What began as a pastime for Bradford shifted into something far bigger when a producer at a Manhattan-based media startup, The Lost Debate, found his videos and recognized his talent in front of the camera. She reached out, and before long, Bradford secured an offer to move to New York and co-host “The Lost Debate,” a political podcast aimed at bringing different perspectives together in dialogue.

Now, thanks to TikTok fame, he’s still making videos while living his dream. “I was totally taken aback by the opportunity,” he recalled. “ The only reason I’m here in New York today is because of TikTok. It has profoundly changed my life in that regard.”

Olivia ‘Liv’ Cochrane is closing in on 300,000 followers.
Emmy Park for NY Post

The Teen ‘Thrifting’ Sensation

Olivia “Liv” Cochrane, 17, was just your typical teen before she blew up on TikTok. Now, the high school junior and fashion lover is closing in on 300,000 followers. It all started in March 2020 when a friend told her to join TikTok because they’d seen creators with similar styles and thought she could also become a success on the platform. That’s when Cochrane joined under the handle @yrstup1d and began showing off her unique outfits.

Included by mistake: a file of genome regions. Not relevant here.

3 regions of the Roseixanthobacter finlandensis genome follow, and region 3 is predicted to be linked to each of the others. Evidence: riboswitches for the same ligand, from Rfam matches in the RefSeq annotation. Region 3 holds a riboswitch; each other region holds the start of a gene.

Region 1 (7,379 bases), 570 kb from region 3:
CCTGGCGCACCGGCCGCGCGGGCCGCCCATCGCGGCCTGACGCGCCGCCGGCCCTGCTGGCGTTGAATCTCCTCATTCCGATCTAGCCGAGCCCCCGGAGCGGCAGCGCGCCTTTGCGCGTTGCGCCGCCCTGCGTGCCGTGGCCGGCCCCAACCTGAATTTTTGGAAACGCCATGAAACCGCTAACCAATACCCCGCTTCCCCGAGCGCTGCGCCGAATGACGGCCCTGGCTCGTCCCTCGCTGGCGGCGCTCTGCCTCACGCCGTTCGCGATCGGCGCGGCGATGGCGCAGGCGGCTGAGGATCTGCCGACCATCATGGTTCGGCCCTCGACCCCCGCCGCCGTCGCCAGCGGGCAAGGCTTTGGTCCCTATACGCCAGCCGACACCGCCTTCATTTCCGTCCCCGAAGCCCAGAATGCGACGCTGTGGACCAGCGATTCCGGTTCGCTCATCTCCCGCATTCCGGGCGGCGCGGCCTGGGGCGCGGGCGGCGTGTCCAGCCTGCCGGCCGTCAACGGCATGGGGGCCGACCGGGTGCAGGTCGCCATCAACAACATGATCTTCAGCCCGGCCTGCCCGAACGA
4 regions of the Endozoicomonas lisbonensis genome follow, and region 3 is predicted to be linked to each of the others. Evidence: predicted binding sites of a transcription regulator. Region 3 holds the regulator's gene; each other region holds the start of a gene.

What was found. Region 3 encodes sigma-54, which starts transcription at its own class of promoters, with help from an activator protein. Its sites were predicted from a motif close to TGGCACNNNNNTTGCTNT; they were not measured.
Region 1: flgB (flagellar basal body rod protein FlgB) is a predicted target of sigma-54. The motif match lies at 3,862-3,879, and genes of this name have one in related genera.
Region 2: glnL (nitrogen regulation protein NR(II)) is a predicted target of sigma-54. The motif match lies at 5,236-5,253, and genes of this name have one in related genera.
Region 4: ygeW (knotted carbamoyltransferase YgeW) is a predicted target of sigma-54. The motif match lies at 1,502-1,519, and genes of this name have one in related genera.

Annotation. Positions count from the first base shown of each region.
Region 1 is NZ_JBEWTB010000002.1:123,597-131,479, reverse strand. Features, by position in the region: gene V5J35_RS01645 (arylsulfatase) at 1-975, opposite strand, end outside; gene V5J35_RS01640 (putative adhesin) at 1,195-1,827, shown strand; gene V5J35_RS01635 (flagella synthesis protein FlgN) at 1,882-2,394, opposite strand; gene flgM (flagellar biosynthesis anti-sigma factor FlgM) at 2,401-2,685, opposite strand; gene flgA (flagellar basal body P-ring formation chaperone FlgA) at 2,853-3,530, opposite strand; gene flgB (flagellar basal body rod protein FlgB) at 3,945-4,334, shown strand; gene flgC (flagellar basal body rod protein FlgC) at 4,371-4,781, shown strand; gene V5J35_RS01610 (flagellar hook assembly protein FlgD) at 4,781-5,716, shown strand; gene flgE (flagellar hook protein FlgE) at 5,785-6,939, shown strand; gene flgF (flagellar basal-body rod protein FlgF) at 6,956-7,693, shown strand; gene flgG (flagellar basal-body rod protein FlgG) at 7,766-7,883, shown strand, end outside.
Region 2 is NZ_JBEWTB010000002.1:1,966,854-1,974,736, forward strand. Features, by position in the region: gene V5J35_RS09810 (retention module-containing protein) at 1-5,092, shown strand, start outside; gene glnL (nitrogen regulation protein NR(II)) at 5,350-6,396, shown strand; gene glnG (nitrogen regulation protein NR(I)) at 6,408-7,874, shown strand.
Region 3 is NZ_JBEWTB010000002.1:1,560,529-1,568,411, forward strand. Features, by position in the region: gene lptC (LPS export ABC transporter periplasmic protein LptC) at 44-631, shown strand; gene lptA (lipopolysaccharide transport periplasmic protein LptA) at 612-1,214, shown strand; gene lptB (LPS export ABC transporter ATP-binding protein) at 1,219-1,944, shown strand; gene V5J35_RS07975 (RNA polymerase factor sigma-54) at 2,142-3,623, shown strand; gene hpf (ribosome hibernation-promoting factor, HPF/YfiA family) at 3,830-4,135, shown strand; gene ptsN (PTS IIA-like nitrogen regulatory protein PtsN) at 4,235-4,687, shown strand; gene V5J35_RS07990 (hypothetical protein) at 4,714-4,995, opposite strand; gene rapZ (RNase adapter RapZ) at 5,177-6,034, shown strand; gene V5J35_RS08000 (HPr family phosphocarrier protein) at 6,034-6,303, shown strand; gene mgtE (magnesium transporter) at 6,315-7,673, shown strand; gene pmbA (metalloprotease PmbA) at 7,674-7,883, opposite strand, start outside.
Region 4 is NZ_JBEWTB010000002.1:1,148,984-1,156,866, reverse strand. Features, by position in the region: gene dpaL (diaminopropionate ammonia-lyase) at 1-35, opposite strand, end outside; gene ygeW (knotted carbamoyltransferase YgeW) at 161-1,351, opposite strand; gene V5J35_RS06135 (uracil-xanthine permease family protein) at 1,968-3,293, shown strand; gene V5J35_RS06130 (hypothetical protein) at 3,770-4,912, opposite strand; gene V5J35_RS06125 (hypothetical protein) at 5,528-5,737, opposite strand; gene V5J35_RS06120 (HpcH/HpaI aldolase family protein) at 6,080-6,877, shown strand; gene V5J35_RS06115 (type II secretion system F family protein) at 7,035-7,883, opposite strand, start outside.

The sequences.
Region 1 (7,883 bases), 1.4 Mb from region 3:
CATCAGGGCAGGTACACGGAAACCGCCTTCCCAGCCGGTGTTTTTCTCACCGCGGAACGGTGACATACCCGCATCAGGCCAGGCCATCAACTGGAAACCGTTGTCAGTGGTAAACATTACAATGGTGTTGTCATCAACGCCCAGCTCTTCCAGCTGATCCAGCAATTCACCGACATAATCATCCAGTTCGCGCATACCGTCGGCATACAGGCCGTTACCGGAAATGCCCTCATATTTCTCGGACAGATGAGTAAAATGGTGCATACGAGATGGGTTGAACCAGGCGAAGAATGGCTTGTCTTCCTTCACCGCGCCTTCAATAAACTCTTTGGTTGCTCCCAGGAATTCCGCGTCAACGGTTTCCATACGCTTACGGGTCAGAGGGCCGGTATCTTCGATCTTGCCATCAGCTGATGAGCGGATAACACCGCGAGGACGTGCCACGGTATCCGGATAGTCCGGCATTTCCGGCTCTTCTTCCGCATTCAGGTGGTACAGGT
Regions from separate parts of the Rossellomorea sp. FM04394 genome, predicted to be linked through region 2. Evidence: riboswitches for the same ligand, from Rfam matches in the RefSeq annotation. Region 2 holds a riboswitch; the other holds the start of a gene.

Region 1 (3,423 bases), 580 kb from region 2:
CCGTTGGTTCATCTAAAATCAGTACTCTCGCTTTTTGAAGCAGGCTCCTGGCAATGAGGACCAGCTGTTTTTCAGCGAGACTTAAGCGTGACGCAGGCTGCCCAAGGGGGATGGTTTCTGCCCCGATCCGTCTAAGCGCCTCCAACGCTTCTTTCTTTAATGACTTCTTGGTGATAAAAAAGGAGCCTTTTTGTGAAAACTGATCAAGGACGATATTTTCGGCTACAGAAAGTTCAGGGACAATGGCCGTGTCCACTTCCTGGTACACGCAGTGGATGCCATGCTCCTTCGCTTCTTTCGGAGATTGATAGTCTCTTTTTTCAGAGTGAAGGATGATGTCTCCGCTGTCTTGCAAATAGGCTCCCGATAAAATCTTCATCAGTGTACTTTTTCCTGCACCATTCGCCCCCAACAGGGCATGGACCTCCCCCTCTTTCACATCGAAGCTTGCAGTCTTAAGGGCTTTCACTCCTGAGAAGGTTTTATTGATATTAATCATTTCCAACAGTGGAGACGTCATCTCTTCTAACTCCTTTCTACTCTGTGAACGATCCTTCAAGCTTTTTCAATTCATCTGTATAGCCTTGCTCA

Almost instantly, the New York City teen went viral after posting a video of her wearing an outfit inspired by the Monster High fashion doll line. Since then, she’s branched out into making a “dress-like-me” series and taking her followers on her thrifting hauls. “I show the process of how I put together my outfits, because that’s what people wanted to know,” the Brooklyn-based influencer told The Post.

Cochrane has officially gained Internet celeb status, and it has totally changed her life. “I never really aspired to be an influencer. It’s not why I joined TikTok, but once I started, it was very much something I was into.” To date, she’s been stopped on the street dozens of times by fanswho say they look up to her for style inspiration, especially in thrift stores. She has also been followed by some of her own favorite influencers, including Madeline Pendleton, who has over 1 million followers